Generally speaking, even though these mements of time are impermanent and passing and fluid, we have an amaing ability, no one ever had to teach us, we're just bron knowing how to make it last a long time.  So, sincethe subject is aggression, I thing it's very important to say that, as a culture, I thing the aggression that needs always to be addressed is sort of the ground for all tf this kind of practice, of not being afraid to be insecure.  It's about this practice of developing a curiosity about what it feels like to be triggered.  The ground of that has to be a loving kindness for oneslef, some attitude of honesty and gentleness, some ability to pay attention and stay with yourself.

Because, generally speaking, when you notice that you're hooked, you turn the aggression against yourself, and you feel like you''re a bad person to be hooked.  In other words, you see that you are hooked, and it has the taste and smell and is pregnant with resentment, or criticalness, or envy, or hatred, or bitterness of some kind, or discouragement.  Almost simultaneoulsy, you interpret that as: something is wrong with me, I am bad.

Guiltlessness is very important in this process of burning up the seeds of aggression, in our own hearts and in our own minds.  My teacher Konchal Rinphoche taught me that, fundamentally, we are not guilty no matter how we feel.  I think that most of the striking out at other people, for us in theis culture, comes from feeling bad about ourselves.  It makes us feels so bad, so wretched, so uncomfortable, tht it sets off the chat reaction of tring to get away from the feeling.

Then something very habitual happens.  some of us get depressed on the spot, some of us get angry.  Some of us feel terribly lonely at that moment.  the hook is osme kind of feeling of despondency, or rage, or something very, very familiar.  If you got hooked and someone were to give you four seconds or a moment and then tap you on the shoulder and say what does this feel like, you would say something like, "Bad me."  The aggression is turned agains yourself.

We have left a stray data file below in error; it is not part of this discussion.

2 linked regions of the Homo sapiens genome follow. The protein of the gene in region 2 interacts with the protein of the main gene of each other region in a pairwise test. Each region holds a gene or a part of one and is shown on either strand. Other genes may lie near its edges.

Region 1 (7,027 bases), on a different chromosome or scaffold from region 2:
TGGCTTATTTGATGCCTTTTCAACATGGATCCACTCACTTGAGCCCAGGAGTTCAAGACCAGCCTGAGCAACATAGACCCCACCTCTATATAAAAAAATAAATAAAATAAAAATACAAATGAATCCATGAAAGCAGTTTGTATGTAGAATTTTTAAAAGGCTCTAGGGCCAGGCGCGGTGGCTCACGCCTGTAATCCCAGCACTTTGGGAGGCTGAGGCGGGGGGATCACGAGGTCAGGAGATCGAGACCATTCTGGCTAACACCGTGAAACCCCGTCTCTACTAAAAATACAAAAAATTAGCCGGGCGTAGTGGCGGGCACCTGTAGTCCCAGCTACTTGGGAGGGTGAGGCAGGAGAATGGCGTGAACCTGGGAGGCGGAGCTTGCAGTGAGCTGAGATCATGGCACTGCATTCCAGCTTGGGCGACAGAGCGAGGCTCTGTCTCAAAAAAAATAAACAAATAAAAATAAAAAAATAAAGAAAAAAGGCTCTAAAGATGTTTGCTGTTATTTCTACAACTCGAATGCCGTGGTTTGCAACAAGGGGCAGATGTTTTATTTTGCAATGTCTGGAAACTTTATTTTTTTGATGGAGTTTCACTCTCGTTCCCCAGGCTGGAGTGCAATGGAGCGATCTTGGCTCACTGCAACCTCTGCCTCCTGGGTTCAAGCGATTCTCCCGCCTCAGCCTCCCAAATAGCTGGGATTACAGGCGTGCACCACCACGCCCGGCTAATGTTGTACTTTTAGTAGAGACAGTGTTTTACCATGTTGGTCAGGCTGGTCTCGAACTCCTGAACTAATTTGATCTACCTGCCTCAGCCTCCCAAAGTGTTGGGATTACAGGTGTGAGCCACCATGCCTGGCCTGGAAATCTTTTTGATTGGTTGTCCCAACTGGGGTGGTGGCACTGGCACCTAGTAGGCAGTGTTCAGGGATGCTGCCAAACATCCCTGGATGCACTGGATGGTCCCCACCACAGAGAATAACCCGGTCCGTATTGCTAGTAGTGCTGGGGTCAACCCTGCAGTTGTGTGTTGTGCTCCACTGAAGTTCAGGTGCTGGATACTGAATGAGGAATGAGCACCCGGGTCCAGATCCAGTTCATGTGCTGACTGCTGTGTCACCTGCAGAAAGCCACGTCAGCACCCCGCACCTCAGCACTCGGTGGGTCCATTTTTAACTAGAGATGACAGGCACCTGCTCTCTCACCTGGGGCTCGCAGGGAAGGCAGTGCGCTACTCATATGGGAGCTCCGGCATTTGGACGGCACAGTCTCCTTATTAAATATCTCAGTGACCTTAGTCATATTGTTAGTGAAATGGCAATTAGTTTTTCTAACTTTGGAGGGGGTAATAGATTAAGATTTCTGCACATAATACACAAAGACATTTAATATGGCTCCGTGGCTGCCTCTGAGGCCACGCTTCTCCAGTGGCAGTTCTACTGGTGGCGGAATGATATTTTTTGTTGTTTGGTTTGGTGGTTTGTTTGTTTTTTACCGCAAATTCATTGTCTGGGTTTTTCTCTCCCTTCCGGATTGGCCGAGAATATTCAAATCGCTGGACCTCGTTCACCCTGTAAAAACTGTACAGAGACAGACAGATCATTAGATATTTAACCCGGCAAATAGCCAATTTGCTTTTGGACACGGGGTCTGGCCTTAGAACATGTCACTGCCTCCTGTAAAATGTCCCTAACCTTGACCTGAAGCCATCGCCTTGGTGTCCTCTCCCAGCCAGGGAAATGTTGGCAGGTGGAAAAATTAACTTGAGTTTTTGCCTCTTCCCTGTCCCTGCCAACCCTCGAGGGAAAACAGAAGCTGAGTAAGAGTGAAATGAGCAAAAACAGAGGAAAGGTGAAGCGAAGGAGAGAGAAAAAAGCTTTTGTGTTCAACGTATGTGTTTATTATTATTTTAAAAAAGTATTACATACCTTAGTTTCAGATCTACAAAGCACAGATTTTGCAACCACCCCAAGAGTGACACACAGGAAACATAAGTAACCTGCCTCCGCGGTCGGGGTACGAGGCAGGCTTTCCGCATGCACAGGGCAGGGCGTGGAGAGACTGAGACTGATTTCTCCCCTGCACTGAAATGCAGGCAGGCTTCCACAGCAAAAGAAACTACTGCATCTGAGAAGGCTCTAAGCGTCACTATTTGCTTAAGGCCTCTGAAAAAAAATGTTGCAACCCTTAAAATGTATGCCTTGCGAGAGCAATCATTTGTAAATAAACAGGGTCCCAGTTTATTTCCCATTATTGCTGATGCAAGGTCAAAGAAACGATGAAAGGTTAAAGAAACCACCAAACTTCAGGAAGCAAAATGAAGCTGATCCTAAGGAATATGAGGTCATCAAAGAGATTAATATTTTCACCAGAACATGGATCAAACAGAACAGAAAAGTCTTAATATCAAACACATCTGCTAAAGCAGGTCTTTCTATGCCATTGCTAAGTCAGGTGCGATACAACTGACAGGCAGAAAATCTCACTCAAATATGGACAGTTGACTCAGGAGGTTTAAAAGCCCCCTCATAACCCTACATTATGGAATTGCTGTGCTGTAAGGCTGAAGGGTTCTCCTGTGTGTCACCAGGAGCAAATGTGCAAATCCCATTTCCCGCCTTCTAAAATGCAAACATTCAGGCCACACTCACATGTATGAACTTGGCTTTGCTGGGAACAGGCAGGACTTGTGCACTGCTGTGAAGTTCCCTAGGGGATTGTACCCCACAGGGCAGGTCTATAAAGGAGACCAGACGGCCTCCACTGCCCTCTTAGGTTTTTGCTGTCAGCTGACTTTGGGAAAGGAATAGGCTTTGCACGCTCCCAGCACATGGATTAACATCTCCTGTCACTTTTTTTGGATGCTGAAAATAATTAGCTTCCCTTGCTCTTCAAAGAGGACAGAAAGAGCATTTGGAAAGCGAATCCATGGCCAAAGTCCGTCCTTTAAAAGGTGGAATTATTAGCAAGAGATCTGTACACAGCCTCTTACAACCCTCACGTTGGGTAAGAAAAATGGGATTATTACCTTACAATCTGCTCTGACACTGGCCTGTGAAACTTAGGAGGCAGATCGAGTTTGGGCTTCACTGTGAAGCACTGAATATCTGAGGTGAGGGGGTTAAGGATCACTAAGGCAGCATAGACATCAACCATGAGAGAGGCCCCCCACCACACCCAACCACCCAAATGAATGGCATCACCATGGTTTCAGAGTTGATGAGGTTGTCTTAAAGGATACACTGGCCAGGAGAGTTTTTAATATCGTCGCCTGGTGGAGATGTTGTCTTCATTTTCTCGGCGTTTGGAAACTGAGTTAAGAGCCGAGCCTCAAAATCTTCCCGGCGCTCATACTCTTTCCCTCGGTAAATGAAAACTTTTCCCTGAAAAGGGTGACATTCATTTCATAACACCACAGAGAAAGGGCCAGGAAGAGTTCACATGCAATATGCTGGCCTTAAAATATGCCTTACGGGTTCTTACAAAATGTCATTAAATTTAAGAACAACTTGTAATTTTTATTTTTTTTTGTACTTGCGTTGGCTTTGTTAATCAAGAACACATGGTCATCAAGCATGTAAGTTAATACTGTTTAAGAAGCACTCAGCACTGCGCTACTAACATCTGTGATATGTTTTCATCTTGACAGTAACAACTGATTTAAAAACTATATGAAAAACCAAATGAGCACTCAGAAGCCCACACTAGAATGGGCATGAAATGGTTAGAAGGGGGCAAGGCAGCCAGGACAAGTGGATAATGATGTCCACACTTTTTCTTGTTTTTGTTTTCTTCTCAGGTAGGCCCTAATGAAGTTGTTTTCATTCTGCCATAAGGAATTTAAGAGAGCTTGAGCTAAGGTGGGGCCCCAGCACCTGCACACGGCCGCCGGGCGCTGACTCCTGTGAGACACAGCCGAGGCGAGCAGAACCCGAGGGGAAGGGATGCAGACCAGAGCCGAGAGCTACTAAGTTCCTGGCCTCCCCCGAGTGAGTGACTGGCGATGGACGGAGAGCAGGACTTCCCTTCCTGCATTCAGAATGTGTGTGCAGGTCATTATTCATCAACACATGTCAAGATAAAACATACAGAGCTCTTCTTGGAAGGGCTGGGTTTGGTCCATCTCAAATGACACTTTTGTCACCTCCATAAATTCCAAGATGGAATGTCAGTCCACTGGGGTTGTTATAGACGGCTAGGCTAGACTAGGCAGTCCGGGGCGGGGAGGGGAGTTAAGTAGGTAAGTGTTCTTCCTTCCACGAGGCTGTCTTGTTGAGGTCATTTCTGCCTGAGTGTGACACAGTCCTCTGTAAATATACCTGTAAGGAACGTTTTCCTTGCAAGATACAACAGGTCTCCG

Maybe if you waited four minutes and then someone tapped you on the shoulder, you would say something like: "They are really wrong.  They did this to me and it's their fault that i'm in this situation.  But, in that  moment, if you were to pause and start breathing and let the whole thing unwind, and unravel, and hang out in that uncomfortable yet impermanent, ineffable space, you would realize that all of this blaming of other people is about some ddep discomfor about yourself.  If you went more deeply in that discomfort, you would probably find sadness.

I quote this poem by Rick fields a lot, where he said: "Behind all the hardness, there is fear.  And if you touch the fear, you find the tenderness of sadness.  And ifyou touch the sadness, you find the vast blue sky."

This is what I am incouraging.  And it will probably happen before you leave the cathedral even if it isn't happening right now: the next time you feel yourself hooked.  If you're on a bus when you get hooked or you're driving your own car and you're not talking or listening to the radio - nothing is destracting you  - you can actually feel yourself getting hooked.  You can feel the tightening.  But even if it's a really big hook, and you're already all worked up, you pause and you breathe with it.  And you don't act out and you don't repress.  Yout think of this quote: "The ones who create the new culture are those who are not afraid to be insecure."

Whatever it is that you think at that moment - if you think: "This is what it feels like to be burning up the seeds that have caused all the pain on this earth right now."  You have to reframe that bad feeling, so that you see it as a doorway, an opening to the vast blue sky, to the tenderness of your being.  It takes a lot of courage to not just follow the chain reaction.

So somehow, right there, in these moments that we're given over and over again, if we can realize that the insecurity that we're feeling has all the ptential for crating the new culture, a culture based on love and compassion, rather than on fear (where we need a Homeland Security system to protect ourselves).  In this other approach,you open yourself to the continuin changing, impermanent, fluid nature of your won being and of rality.  And, as you are burning up the old seeds of negativity, you find that your capacity to love and care aobut other poeple increases.  You can look out of your eyes and not be afraid of the fear that the outer circumstances might bring up in you.  You keep you eyes open, you keep you heart open, and you keep you mind open.  And you notice when it shuts down into prdudice and bias and negativity.  you develop an intusiams for no longer wanting to water those dees.  From now until the day you die, you want to instead be choosing a fresh alternative.